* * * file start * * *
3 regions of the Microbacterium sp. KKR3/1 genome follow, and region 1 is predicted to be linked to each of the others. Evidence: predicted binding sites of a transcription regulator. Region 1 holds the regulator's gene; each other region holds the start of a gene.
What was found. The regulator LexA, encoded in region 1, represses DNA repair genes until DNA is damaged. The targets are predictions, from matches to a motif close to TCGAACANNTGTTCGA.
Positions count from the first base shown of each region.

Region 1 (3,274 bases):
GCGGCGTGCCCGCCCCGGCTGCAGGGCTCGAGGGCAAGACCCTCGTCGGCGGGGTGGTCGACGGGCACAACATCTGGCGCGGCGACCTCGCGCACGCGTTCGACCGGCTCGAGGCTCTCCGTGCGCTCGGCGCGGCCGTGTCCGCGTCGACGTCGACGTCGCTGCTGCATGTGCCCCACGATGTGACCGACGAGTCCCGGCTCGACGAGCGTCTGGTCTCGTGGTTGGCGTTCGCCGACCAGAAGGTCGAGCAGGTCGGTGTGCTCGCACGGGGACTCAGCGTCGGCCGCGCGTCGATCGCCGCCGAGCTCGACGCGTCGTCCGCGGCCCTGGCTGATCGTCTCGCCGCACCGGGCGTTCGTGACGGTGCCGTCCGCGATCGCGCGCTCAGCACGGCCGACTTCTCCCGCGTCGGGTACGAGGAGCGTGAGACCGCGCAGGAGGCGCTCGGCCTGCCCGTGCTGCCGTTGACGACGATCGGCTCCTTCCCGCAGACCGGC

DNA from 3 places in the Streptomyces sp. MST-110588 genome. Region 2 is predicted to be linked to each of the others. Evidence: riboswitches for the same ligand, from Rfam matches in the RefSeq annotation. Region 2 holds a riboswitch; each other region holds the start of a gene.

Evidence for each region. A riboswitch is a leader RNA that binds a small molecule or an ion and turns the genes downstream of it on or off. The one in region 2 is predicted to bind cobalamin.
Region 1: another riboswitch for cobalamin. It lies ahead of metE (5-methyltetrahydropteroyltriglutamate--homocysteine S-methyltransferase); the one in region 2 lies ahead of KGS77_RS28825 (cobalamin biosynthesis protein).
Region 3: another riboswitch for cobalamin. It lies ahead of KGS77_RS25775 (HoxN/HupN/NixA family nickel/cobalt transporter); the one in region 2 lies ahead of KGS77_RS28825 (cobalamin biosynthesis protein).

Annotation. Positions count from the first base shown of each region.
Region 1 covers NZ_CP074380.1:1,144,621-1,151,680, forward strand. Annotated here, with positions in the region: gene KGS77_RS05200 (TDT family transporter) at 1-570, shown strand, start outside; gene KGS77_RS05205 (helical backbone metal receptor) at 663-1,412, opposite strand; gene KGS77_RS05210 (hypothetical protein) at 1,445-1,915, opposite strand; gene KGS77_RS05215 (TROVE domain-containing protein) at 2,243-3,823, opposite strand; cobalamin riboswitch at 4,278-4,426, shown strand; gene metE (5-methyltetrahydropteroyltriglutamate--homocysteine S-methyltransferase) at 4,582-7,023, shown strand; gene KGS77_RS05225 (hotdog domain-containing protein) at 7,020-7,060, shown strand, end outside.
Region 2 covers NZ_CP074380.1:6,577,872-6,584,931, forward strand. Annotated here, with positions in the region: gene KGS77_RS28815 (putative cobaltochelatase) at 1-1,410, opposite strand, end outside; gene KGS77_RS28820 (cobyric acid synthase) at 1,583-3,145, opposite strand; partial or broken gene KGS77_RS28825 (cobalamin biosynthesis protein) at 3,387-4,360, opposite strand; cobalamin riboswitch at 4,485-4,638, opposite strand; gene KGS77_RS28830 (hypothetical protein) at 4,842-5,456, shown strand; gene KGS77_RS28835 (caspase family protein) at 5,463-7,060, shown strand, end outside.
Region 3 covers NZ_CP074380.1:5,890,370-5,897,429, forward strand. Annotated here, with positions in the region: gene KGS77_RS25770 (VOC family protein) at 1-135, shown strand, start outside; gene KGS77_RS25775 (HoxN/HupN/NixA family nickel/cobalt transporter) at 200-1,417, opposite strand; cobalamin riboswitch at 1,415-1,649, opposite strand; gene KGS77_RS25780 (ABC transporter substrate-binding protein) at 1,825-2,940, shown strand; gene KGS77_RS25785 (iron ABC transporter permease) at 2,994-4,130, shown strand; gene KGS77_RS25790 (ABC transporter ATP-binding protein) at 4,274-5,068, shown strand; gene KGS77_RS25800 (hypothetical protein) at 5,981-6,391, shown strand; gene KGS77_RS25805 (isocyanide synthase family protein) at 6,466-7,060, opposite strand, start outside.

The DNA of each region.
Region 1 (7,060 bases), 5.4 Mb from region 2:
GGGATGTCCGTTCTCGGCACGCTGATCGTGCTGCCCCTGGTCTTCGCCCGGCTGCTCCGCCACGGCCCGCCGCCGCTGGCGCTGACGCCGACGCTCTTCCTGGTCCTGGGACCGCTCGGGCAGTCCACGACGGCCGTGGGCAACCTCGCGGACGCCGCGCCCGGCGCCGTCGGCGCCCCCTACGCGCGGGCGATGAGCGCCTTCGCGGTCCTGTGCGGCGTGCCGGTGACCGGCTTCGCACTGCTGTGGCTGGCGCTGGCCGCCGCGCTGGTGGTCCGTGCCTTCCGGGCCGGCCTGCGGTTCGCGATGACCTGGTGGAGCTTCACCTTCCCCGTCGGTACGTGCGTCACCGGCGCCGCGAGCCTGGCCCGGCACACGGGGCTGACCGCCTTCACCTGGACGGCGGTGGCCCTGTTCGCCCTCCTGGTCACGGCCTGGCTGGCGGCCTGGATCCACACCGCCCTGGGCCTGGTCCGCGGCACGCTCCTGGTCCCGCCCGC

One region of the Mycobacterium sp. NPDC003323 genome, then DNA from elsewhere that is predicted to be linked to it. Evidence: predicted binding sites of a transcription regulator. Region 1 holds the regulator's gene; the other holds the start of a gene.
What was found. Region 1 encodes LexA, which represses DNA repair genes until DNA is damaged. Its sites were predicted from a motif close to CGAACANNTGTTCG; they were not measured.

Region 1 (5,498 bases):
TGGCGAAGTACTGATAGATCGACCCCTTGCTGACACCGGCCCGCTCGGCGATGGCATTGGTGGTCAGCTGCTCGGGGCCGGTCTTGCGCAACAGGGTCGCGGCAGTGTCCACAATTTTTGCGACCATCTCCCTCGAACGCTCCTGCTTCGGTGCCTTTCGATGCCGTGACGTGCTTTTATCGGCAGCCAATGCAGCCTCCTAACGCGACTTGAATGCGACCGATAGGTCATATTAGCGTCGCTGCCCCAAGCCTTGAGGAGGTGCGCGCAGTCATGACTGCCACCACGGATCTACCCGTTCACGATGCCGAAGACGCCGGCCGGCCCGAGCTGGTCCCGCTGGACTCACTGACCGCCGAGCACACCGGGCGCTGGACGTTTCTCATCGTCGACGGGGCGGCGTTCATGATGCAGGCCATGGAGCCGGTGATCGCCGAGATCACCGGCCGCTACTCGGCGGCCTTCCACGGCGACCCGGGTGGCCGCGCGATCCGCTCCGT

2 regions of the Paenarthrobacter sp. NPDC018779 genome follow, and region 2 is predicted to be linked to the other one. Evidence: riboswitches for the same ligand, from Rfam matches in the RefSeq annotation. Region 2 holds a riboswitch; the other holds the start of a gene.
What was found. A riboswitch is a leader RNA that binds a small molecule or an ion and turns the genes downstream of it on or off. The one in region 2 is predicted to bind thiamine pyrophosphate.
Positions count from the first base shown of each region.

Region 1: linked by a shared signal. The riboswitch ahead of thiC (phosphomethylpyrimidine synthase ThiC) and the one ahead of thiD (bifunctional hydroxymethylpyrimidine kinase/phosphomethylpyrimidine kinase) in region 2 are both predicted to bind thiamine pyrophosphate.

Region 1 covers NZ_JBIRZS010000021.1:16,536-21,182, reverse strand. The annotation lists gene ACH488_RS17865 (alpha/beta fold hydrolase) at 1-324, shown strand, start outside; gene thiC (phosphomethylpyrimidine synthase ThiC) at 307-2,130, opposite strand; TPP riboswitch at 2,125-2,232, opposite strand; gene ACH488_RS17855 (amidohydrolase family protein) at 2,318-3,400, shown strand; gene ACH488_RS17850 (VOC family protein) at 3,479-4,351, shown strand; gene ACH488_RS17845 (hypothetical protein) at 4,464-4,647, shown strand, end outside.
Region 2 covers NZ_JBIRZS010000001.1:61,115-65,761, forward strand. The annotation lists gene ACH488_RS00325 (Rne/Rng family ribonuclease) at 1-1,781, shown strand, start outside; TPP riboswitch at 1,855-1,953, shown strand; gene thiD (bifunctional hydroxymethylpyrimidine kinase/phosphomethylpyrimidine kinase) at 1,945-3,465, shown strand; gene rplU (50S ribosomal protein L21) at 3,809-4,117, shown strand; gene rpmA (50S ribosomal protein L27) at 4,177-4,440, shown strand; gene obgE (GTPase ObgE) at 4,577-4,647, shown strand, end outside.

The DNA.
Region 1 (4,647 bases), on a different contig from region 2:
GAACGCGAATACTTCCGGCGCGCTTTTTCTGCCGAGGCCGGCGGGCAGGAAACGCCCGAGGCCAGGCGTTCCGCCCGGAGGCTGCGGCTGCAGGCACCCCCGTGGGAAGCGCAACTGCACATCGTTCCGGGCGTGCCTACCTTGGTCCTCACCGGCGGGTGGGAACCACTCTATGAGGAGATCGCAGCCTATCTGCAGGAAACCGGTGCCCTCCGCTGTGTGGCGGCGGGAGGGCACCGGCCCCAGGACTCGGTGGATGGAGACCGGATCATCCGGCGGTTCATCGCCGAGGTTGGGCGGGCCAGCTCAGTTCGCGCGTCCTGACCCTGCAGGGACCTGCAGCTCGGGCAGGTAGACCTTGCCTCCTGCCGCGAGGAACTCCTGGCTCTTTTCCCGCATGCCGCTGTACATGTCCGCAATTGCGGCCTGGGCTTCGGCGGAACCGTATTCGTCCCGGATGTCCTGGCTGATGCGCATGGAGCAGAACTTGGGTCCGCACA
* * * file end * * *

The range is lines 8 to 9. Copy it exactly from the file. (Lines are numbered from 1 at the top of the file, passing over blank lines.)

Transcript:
Region 1: another riboswitch for cobalamin. It lies ahead of metE (5-methyltetrahydropteroyltriglutamate--homocysteine S-methyltransferase); the one in region 2 lies ahead of KGS77_RS28825 (cobalamin biosynthesis protein).
Region 3: another riboswitch for cobalamin. It lies ahead of KGS77_RS25775 (HoxN/HupN/NixA family nickel/cobalt transporter); the one in region 2 lies ahead of KGS77_RS28825 (cobalamin biosynthesis protein).